(from the July 2009 SHAF Newsletter)
As superintendent of Antietam National Battlefield and National Cemetery, John Howard is responsible for managing 3,288 acres of the National Park Service’s resources; he also offers direction to fifty-four full-time employees and sixty-four part-time while managing a $3.4 million budget each year. It is a far cry from one of his first jobs in high school, which consisted of playing the banjo as well as scooping coal from one pile and feeding it down a chute for others to put into fifty-pound bags for the Blue Coal Company of northeastern Pennsylvania’s anthracite coal region, where John was born in the town of Carbondale.
Eventually it was as a college student that he took a seasonal job with the National Park Service at Delaware Water Gap National Recreation Area. Finding that he took great enjoyment from his work for the NPS, John decided “to follow this road as his career.”
Growing up in Carbondale with one brother and three sisters in a close-knit family, John Howard’s hero was his dad, who remains the individual he most admires to this day. Upon completing high school, John attended Penn State University and Mansfield University (Pennsylvania); he holds a degree in special education with a minor in biology. Before being assigned to Antietam fourteen years ago, he worked in nine NPS areas in four different regions of the country, with his assignments focusing on the fields of Natural Resource Management and Visitor & Resource Protection. John also has worked in the National Capital Regional Office as Regional Natural Resource Management Specialist. In total, he has been with the National Park Service for thirty-four years.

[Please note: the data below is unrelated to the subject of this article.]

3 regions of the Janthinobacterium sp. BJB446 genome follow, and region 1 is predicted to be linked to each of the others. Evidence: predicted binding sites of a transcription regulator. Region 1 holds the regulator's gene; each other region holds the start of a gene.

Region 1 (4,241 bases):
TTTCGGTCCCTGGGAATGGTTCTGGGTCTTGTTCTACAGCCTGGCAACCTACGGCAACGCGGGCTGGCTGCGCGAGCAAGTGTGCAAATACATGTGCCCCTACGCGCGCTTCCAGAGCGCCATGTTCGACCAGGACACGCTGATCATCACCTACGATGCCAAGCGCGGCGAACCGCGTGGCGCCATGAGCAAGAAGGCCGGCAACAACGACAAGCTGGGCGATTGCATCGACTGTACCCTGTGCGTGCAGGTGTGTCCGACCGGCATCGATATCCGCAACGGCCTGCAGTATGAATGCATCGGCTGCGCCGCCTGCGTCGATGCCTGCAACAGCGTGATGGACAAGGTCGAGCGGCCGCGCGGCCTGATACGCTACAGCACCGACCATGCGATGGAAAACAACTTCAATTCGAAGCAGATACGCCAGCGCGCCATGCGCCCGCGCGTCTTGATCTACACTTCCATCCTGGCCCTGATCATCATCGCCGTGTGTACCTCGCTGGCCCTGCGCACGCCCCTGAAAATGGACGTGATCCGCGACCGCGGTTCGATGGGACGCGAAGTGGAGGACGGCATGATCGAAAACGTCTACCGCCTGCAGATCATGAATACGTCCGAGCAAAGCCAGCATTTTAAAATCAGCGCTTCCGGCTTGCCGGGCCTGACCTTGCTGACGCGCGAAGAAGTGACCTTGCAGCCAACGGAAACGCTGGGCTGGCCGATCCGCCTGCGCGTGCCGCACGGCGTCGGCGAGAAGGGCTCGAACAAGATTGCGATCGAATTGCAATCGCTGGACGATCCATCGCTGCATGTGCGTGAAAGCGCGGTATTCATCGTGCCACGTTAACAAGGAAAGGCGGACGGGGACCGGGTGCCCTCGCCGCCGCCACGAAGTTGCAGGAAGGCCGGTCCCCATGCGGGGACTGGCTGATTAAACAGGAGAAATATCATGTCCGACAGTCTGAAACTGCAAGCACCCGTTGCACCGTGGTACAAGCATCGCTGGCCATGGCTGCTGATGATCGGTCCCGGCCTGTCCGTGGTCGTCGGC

John lives in Emmitsburg, Maryland with his wife, Joan, who also works for the NPS–at Gettysburg National Military Park. Their son, Brian, a graduate of the U.S. Coast Guard Academy in New London, Connecticut, is an ensign on active duty in Port Angeles, Washington.
When this writer asked Supt. Howard what Civil War battlefields mean to him and to the American people, his eloquent response defied paraphrasing or summarizing, so he will speak for himself:
“This morning I am sitting in my office involved in the daily bureaucratic paperwork and e-mail that make up a good part of my activities. Each time I finish something, from signing payroll to approving a project to go forward, I look up and out my window and I see the headstones in the National Cemetery. And it provides me a very quiet reminder of the fact that every thing I do, I am working for them. I am working so that these men and this place will never be forgotten.”
“In this fast-paced world of Blackberries, Twitter and blogs I am looking at sacrifice, real sacrifice. It reminds me that this place is real; it is not some virtual simulation or photo on a website. It reminds me that this place is unique to the point that it can never be ‘recreated’ even by the most advanced technology, because that technology will never be able to instill into its bytes and chips the pure sacrifice that took place here.”
“I am not a historian, and will never claim to be one. I am just a person who has the best job in the world. I have been entrusted by the people of the United States to care for a piece of their history. This is the one place in the universe where you can see and hopefully feel what these men felt–a place where you can step away from our modern world and learn about Sharpsburg. Yesterday I accompanied a group of World War II veterans from the Yankee Division that was with Patton in the Battle of the Bulge. Here was a group of men who fought through that winter of 1944 in terrible conditions. When we were through with the tour one of them, a Purple Heart recipient, came up to me and said, ‘Man, I thought we had it tough.’ He understood. This is my goal: to help our visitors understand, one at a time if necessary. If we can make them understand we can continue to preserve and protect.”
“So why are the Antietams, Shilohs, and Monocacy important? My answer is that they are a unique part of our history, a history that shows that the fabric of this nation can be ripped and torn, and then through the blood of human beings be repaired–hopefully to be a better nation. But we cannot forget–never forget.”